And don't forget... Ask for the order!
Title Image
Smart executives leverage the power of persuasion and lean on an understanding of people rather than process.

The Sweet Spot in the C-Suite Skill Set: People

C-Suiters can no longer expect chain-of-command to be enough of an incentive for team dedication and productivity. People today must be persuaded.

Business professionals seeking to climb the corporate ladder face a wide array of obstacles and challenges… Internal candidate competition, market conditions affecting budget, difficult-to-maneuver company policy – all of this and more can trip up fast-rising stars on their way to the C-Suite. Of course, once you reach the corner office, everything is jake, right? Think again.

C-Level executives not only shouldn’t stop learning, they must continue learning even to stay where they are, according to a study consisting of 32 interviews with top talent search consultants at a global executive placement firm. What kind of skill sets should goal-oriented executives focus on? A “strong combination of technical skills and soft skills” comprises the core makeup that recruiting seeks in C-Level players.

Of special note in the survey were team-building skills, which rely on persuasive ability as one of the great building blocks of the executive skill set. Creating common ground and cooperative interaction, as well as providing motivation and inspiration, are leadership attributes that revolve around an understanding – whether instinctual or conscious – of the role the emotional brain plays in human decision and action.

This dependence on the “emotional skill set” has only grown as organizational hierarchies have become flatter. C-Suiters can no longer expect that chain-of-command is enough of an incentive for dedication and productivity. Today’s business team members need to be persuaded. Smart executives will leverage the power of emotion for persuasion and lean on an understanding of people rather than process.

According to the study, though, a natural ability for dealing with people – for emotional intelligence and emotional triggers – may not be enough. Star candidates for the C-Suite are “expected to apply an analytical lens to team management and to be familiar with best practices, as opposed to just managing by gut,” according to the HBR study. In other words, even those executives with an instinctual understanding of how to influence, motivate, and persuade would do well to categorize and quantify that knowledge and skill so as to be able to effectively transfer them to others and help build a culture of competence.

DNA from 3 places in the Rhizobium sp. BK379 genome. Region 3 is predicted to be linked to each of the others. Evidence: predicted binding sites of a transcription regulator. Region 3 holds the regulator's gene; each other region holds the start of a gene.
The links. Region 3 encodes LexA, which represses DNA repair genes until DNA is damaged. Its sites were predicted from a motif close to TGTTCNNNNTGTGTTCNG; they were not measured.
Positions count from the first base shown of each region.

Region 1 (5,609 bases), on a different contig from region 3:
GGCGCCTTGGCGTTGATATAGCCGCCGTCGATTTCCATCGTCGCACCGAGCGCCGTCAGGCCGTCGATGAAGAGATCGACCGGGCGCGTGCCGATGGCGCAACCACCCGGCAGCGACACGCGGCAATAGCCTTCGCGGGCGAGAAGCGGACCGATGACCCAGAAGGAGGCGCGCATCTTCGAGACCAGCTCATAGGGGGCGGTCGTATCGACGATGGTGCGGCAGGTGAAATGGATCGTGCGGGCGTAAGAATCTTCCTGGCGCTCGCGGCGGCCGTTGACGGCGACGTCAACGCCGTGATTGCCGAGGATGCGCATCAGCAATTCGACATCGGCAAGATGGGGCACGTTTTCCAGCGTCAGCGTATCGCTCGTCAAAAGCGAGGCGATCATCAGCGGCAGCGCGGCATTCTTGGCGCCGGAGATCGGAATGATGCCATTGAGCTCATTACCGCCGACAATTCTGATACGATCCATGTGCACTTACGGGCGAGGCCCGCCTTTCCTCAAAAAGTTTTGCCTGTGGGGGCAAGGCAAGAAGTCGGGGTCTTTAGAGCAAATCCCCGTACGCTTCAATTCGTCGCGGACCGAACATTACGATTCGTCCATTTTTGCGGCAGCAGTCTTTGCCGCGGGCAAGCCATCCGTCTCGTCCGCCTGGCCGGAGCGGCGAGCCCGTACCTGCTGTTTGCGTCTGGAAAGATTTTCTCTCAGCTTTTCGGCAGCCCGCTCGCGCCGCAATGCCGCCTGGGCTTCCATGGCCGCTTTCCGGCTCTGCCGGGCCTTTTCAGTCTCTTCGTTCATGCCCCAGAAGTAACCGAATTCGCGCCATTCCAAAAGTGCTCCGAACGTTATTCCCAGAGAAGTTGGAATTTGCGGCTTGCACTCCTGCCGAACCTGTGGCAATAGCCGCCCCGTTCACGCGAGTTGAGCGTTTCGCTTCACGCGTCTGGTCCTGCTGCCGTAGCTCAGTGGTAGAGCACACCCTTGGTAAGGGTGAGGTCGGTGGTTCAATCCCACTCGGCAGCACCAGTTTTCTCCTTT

Lifelong learning is an ideal across the organization; C-Suite candidates would do well to add coaching and mentoring to the mix.

This is one of ways 7 Triggers training helps prepare those bound for the C-Suite. When the courses are brought in to an organization, there is invariably a spark of recognition by the seasoned professionals – folks who’ve been there and done that, whether in leadership, marketing, or sales.  “This is what works” is the common observation. Only, with the 7 Triggers formula it’s no longer instinct or trial-and-error. It’s a structured approach validated by science. Practical, flexible, and repeatable.

The jump from team member to team leader can be both subtle and precipitous. As a leader, it’s no longer enough to assume a collegial, cooperative stance, using good communication and conflict resolution skills. There’s an important perspective shift that involves seeing your colleagues as customers, and your ideas and vision as a value proposition. Oarsmen just need to row. Captains have to navigate – and compel the rowing direction not just at a group leader level, but with each individual participant.

As one consultant in the study said:

Leaders need to be constantly testing how people are responding to them… and open to adjusting their style—both in how they communicate with different groups of people and how they change their leadership approach to suit the situation.

When it comes to how to categorize and define the inevitable emotional factors intertwined with business – meaning, belief, motivation, inspiration, decision – a formula like the 7 Triggers helps codify without confining. In other words, it’s a formula that’s both reliably structured yet highly flexible, allowing methods and techniques to be easily tailored across a spectrum from entire markets to unique individuals.